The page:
|Ranastongi from Vavatn
|Estimated net time||5-6 hours|
|Difficulty||You're likely to find snow on the plateau also in mid-summer, but this area is so flat that the snow will not cause any problems. The route has in general no difficulties.|
|Drinking water||The route runs parallel to rivers all the way to the summit plateau, and offers excellent drinking water. But there is no access to water during the long hike across the plateau.|
|Parking||Room for several cars at car par at trail head.|
|Start height||1150 metres|
|Vertical metres||805 metres for the roundtrip.|
|Trip distance||13.5 km|
|Route photo||Trail head for Ranastongi.|
Drive road 7 to Gol and exit onto road 52 towards Hemsedal. Stay on road 52 and drive through Hemsedal village centre. A little north of Hemsedal exit right where signed for "Grøndalen". Drive 5.0 km along this road and turn right where signed for "Harahorn". Follow this gravel road uphill, and pay toll (NOK 40 per 2009) after 3.4 km. Drive another 900 metres and you get to a road fork. Follow the right leg and drive 3.7 km on the right (east) side of lake Vavatn. Turn right and find parking on the left hand side of the road after another 150 metres.
From the trail head follow the signed path to Ranastongi. The path runs on the left (west) side of the river coming down from north for approximately 2.4 km. After you have passed the second major river coming down from your right (north-east), cross the river you have walking on the left hand side of, and stay on the left hand side of the river running north-east. The path up here is vague, but there are small cairns here and there, and also blue paint on some rocks. When you get into the steeper section before entering the plateau you should follow the small cairns that marks the route through the boulder on the left hand side of the gully.
Once you're on the plateau follow the sparse cairns towards the summit, which is located left (north) of the small saddle between the summit and top 1888. The summit is marked by a proper cairn, and has a registration book.
The descent is best done by reversing the ascent route.
24. July 2009
After a fairly miserable day in the Nesbyen mountains on the Thursday it was my intention to drive back home this Friday, and possibly do Knutshøe, which I didn't complete a couple of weeks earlier thanks to the fact that I thought I was at the summit when in fact I was a few hundred metres short of the summit. But weather forecast for Friday was quite promising for the morning, so Håvard and I agree to get up early and have another go at a Hemsedal mountain.
Despite a longer and wetter Thursday night than planned (surprise!) we managed to be in the cars by 06:15 on Friday morning, and were ready to start our hike to Ranastongi by 07:45, in perfect sun shine. Finding trail head and the path was easy, but soon after trail head we were a bit uncertain about which of the many paths to follow. As it turned out it didn't really matter, as long as we made sure we were staying relatively close to the river.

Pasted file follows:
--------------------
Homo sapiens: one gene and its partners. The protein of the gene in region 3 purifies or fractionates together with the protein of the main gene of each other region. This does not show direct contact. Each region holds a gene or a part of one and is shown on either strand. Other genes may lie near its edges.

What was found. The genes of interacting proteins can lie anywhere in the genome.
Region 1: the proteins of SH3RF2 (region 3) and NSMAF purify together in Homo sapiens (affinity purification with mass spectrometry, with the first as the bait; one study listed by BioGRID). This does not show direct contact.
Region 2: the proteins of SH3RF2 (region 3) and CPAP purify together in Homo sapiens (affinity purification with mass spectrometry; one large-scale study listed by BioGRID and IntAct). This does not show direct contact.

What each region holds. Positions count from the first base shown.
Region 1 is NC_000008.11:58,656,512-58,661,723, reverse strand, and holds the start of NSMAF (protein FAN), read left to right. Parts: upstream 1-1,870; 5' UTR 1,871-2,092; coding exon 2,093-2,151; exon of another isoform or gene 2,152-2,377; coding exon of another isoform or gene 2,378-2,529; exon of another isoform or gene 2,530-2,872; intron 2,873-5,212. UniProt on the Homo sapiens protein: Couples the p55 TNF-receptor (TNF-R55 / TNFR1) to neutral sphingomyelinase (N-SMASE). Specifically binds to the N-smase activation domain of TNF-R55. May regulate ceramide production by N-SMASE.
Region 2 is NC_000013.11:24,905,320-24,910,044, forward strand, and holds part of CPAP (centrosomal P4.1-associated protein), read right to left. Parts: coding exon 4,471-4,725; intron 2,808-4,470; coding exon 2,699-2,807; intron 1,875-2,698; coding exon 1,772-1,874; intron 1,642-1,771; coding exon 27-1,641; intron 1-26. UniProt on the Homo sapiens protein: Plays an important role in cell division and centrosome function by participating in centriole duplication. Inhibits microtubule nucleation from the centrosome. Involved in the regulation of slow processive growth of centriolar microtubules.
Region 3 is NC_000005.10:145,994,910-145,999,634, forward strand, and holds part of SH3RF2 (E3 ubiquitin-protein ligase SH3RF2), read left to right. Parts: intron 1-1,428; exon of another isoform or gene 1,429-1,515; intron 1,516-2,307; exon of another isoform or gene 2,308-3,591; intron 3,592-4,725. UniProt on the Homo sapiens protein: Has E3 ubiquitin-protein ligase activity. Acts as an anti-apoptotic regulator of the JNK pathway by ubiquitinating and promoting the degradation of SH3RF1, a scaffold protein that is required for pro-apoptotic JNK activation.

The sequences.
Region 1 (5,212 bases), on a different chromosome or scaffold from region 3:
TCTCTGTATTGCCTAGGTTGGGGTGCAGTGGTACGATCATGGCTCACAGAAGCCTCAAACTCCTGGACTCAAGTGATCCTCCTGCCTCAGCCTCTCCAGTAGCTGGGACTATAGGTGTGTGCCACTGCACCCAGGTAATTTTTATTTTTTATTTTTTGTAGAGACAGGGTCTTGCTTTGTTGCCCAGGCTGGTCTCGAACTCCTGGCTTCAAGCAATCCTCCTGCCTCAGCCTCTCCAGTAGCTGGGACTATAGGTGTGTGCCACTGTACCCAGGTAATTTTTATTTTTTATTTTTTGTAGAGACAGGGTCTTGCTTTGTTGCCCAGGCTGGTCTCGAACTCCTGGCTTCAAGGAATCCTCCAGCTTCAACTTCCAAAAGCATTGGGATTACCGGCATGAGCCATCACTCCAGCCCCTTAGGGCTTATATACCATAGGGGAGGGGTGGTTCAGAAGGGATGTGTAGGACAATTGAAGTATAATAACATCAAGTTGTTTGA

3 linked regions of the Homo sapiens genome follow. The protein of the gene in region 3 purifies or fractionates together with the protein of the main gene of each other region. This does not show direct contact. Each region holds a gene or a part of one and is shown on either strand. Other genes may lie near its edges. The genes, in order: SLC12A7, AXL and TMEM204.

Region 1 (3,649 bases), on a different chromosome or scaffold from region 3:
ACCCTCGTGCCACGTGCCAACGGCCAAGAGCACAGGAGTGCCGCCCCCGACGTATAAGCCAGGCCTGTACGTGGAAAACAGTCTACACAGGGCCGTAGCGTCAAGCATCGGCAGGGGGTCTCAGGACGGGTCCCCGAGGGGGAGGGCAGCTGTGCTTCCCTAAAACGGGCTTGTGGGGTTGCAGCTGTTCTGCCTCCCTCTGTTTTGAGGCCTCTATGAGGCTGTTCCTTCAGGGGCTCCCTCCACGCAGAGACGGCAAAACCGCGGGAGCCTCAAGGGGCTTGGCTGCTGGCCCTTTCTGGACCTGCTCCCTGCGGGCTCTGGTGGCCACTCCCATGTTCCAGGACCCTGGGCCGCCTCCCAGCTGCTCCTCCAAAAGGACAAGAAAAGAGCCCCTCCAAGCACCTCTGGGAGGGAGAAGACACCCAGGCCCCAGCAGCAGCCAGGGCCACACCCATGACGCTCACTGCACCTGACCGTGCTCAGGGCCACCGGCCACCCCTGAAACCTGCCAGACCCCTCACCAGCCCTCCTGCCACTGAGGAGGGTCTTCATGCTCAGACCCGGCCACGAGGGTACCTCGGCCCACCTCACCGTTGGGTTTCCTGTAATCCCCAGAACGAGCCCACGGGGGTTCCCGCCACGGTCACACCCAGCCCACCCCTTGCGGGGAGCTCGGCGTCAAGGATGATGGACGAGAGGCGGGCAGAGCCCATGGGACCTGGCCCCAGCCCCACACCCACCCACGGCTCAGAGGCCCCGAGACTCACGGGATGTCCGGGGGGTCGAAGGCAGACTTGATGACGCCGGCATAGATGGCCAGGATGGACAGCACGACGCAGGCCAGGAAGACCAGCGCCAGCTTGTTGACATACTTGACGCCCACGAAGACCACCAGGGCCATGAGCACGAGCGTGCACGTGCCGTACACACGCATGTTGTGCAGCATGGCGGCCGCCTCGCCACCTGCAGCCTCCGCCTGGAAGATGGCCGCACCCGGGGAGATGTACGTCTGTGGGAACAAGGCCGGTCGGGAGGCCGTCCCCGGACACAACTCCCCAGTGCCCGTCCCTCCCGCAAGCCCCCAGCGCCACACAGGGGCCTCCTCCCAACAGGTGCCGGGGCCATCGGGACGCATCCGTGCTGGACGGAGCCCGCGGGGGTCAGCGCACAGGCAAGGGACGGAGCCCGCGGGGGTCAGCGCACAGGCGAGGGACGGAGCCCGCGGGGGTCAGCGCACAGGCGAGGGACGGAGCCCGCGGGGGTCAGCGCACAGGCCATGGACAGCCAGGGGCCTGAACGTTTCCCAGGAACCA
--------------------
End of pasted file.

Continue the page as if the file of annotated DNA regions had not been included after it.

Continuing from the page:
When we got up to the point where we were due to cross the river Håvard wasn't terribly impressed with the crossing I had found so he decided to walk another few tens of metres up along the river. I was quite happy with the crossing I had found but could see that the first couple of small jumps from stone to stone would require some concentration. When I only had the final, and easiest crossing left, I probably relaxed too much and before I really realised what happened I was on my back in the river. Instinct told me to get my camera into safety, but I soon realised that it had been under water so I wasn't looking forward to the moment of truth. I got myself onto dry land, physically with only a few bruises, but my pride had got a terrible beating. I started to undress down to my boxer shorts, and after having wringed all my clothes and put them on a large stone to dry a little more in the sun shine, I started to inspect the camera. I usually carry my camera inside the water proof camera bag, but outside my rucksack, so things could have been fine if it wasn't for the fact that my 18-200 lens makes the camera too big for me to zip the camera bag. You didn't need to be Sherlock Holmes to see that the camera had been in contact with water, but the camera bag was probably closed well enough to keep the camera from being totally submersed. I decided to just let the camera sit in the sun for a while, and hope that by the time I wanted to take photos the water would have evaporated. Håvard and me shared some laughs, and after me having put my wet clothes on we decided to proceed.
As we progressed towards the steeper section before the summit plateau some clouds started to come drifting in, and we realised that it might not be that sunny by the time we got to the summit. And by the time we got to the plateau it was getting pretty grey, but no danger of any rain, and the wind was very modest.
Crossing the plateau was as close to boring as you can get a hike, but with a 1900 metres summit ahead of you spirit tends to remain high. We got to the summit in fine style, and after a longish pause at the summit, with taking photos (but a lot of clouds) and enjoying lunch, we started an uneventful descent. During our descent we met a few other hikers with Ranastongi as the target of the day. A though that crossed us after having descended was that this mountain is probably well suited for skiing, and could possibly even be very nice for skiing during spring.
Back at the cars we thanked each other for a few great days in the mountains, and at Håvard's cabin, and I started the boring drive back to Sunnmøre. Back home I did the compulsory hike to Heimste Synnalandsheia before packing the car for ten days at our cabin at Fjellsetra.